Gage Bolstad is among the many Heartland Youth Centre members who have formed a bond with youth centre executive-director Winnie Bissett during her long tenure.

Gage Bolstad is among the many Heartland Youth Centre members who have formed a bond with youth centre executive-director Winnie Bissett during her long tenure.

Winnie’s World marks milestone

Stettler standout in 25th year as Heartland Youth Centre director

For 25 years, children and teenagers bursting through the doors of the Heartland Youth Centre’s doors have seen many different faces, though one has remained the same.

This year marks the 25th year for Winnie Bissett as the centre’s executive-director.

Bissett, who had grown up in Stettler, said knew that she wanted to be involved with youth when she returned to the area.

“I grew up here, and I was very involved in school sports,” Bissett said. “I was very competitive and athletic, but I also saw a need for other opportunities for youth besides competitive sports. I also really like the aspect of Boys and Girls Club that gives kids the chance to give back to their community (through community service).”

She became involved in the Boys and Girls Club in 1989, stepping up as director when the original director moved on after about six months.

When the club merged with Big Brothers and Big Sisters in 1995 to form the Heartland Youth Centre, she became executive-director of the unified group.

The centre operates out of the Legion Youth Centre on the corner of 47 Street and 50 Avenue.

The office space reserved for Bissett at the Heartland Youth Centre is, at first sight, cluttered with children’s artwork, photographs and letters, but as she goes from one to the other, it becomes apparent that each one has a strong tie to her heart.

“This whole office is full of memories,” Bissett said, glancing around the cluttered room.

“Parents come in here and think it’s cluttered, but every picture on this wall has a memory attached to it.”

Bissett gestured then at one picture in particular, a marker anime drawing on yellowing paper pinned to the wall close to her desk.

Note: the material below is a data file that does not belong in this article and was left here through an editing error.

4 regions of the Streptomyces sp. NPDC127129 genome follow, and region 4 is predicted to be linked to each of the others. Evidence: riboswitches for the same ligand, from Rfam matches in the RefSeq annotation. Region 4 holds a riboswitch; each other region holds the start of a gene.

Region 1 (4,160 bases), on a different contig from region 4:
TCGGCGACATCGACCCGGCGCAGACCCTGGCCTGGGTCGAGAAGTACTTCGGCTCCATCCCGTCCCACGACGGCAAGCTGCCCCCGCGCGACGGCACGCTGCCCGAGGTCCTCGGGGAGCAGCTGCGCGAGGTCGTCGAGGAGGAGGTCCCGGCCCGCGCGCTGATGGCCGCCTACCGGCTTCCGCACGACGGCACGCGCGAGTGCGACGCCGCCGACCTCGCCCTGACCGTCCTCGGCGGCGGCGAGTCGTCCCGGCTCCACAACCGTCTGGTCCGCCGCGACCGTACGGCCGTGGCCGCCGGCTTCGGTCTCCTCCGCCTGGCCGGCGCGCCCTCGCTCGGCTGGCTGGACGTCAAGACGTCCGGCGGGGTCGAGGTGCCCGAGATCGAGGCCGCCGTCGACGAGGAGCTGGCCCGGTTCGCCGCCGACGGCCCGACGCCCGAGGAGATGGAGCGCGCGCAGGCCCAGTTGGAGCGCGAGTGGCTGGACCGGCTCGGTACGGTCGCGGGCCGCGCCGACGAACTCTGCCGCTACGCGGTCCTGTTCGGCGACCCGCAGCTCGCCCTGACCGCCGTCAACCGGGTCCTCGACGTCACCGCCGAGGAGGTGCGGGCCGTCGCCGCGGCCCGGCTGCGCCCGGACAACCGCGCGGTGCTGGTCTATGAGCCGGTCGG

“This picture has been here for at least, oh, 10 years, but I have such an emotional attachment to the girl who drew it that I can’t take it down,” she said.

Bissett gestured next at a colourful, pastel-shaded pencil drawing, framed in a position of honour on the wall. She explained that the young man who drew it is now in an arts program in Red Deer.

The noise of children having fun, letting go of their indoor voices for a little bit and just playing with their fellows, brings a smile to Bissett’s face.

“This is the environment I get to work in every day,” she said with a smile.

“And I love it. You can be having a rough day at work and you come in and a kid will give you a hug. And you hear some pretty funny things.”

Leann Graham is chairperson of the youth centre’s board, as well as a graduate of the centre, having spent her youth involved in programs there.

“I can’t believe that Winnie’s been doing this for 25 years,” Graham said, noting that it was that connection with Bissett that brought her back to serve on the centre’s board.

“Winnie was always that smiling face when you came through that door.”

Graham said that there’s nothing on the calendar for celebrations to mark Bissett’s milestone, as the centre also celebrates its quarter century anniversary this year, but she wouldn’t rule out the possibility.

She said it was something to be discussed by the entire board.

“The whole experience of the Heartland Youth Centre was amazing,” she said of her childhood.

Graham said she mostly participated in the summer programs, but that one thing remained constant — Winnie Bissett.

“She really is the brick and mortar of the youth centre,” Graham added. “She’s incredible. She sees the vision of the youth centre through.”

Bissett is the key reason the youth centre’s fundraising programs are so successful, Graham said, explaining that over the past 25 years, Bissett has turned a small radio auction into a fancy steak and lobster fundraiser with both live and silent auctions.

It’s the long-term results of the youth centre’s programs on the children that go through the system that touch Bissett the most.

“Over the years, a lot of our kids have received scholarships based off their community service work they’ve done here,” Bissett said.

“It is always a joy to have the lifers come in and tell you about what they are up to, or welcome their kids here.”

Charlie Thurston, an adult who attended the centre as a child, noted that “The Heartland Youth Centre really changed my life. A big part of that was due to Winnie’s commitment.”

For the board, though, the heart of the centre is definitely Bissett.

“The impact she makes speaks volumes,” Graham said.

reporter1@stettlerindependent.com